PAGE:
Monday, September 13, 2010
Some thoughts inspired by Virtual Public Art Project
Virtual Public Art Project (VPAP), in collaboration with Breadboard, is on its way to Philadelphia, debuting in a limited capacity as part of Design Philadelphia 2010 and then going citywide in the spring of 2011. On September 1, I attended a talk and demonstration at NextFab Studio by Chris Manzione, the founder of VPAP. To say my mind was blown would be an understatement. I was already peripherally aware of VPAP since last year, without knowing much of what is was or how it actually functioned. Learning about the project and the technology that makes it possible opened my eyes to a world of promise for its use in arts and culture.
Manzione spoke of the author William Gibson’s influence, as well as the emergence of locative media, on his desire to place public art into virtual space. In Gibson’s novel Spook Country, artists place geo-tagged, three-dimensional virtual models of celebrities at their death sites, such as River Phoenix’s slumped body outside of the Viper Room; the models are viewable through head-mounted displays attached to GPS devices. The rapid technological advancement of smartphones, paired with their mass proliferation on the open market, has propelled the concept of locative art out of speculative fiction and into the realm of possibility.
VPAP relies on Layar, an Augmented Reality (AR) browser available to iPhones and Droids (which makes this Blackberry user very dejected). Using the live camera feed on these phones, Layar software pulls information based on a user’s exact location via GPS positioning, and overlays geo-tagged information about the things in that immediate environment. Let’s say you hold your phone up to a city block and search for a coffee shop: the software will pinpoint matching locations. You are not looking at a grid or a map; you are looking at the real time street view through the phone’s display screen. It can also link to related information like menus, customer reviews, or the café’s Twitter feed. Eventually (and alarmingly), software like Layar could have the ability to pull up information about other people in the immediate vicinity, if data stored on their personal electronic devices is not properly protected. Imagine looking at a stranger on the bus and a text bubble pops up over his or her head which instantly displays phone number, email, and Facebook profile.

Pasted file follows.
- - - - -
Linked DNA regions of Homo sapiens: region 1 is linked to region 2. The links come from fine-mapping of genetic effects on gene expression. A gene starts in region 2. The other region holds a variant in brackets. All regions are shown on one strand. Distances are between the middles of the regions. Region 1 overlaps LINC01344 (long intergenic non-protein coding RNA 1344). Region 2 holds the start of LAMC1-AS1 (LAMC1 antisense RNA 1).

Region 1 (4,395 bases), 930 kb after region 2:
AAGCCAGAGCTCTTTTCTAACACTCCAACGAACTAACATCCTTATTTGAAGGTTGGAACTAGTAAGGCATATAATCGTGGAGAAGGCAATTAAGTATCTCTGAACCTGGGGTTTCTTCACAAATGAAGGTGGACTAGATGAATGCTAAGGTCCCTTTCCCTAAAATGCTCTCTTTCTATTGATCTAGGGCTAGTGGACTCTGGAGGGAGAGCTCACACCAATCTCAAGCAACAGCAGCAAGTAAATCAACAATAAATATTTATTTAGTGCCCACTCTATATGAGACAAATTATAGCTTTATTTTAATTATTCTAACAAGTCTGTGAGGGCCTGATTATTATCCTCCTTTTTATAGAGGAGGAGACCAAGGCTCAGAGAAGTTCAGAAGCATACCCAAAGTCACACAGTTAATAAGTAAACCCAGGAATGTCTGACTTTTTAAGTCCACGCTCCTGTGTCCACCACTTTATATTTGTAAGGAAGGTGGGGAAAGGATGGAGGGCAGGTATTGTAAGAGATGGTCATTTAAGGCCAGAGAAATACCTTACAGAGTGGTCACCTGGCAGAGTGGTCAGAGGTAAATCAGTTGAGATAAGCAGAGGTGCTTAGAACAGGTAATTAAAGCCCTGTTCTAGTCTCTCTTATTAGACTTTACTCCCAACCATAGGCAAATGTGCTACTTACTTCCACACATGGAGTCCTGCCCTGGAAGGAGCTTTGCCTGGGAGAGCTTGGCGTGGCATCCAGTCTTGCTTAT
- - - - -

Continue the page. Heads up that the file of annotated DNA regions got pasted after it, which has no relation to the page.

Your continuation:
It was with the mission of placing site-specific, three-dimensional art into virtual space, that Manzione founded VPAP. The art can be based upon a real world object that has been scanned into a digital model, or it can be designed entirely on the computer. He began by digitizing small sculptures, scaling them up in size, and placing them in virtual spaces that corresponded to actual geographic coordinates. When looking at the virtual art through a smartphone, its presence behaves much like that of a physical object might, becoming larger or smaller based on the distance one stands from it. In the case of Veiled Presence—a giant, perforated dome placed on an open field in New Jersey—one can walk into and through the dome, looking up through the holes towards the sky (see above photo).
Video via VPAP on Youtube
The newness of the technology makes virtual space something of a wild west. Presently, there is no restriction or rule of law and every inch of space in our real world remains a stake to be claimed in the parallel virtual world. Anyone can place anything into virtual space that corresponds with a real world location, remaining invisible to the naked eye until viewed with the appropriate technology interface. Herein exists the exciting and transgressive potential of virtual public art. Forget about zoning, permits, material, and labor. Forget about commissioning the artist; you can be the artist! Simply proceed to create and place your art into virtual space at will. It is only natural to foresee a future in which programs will exist with out of the box capability for users to easily design, install, or curate their own collections of virtual art. On Foursquare, any user can already add an object or location, no matter how insubstantial. Want to be the mayor of a street sign? You simply add it and check-in repeatedly. Does virtual mayoralty acquired through heavy or repeated usage of a place (i.e. being a “regular” there) constitute some kind of ownership?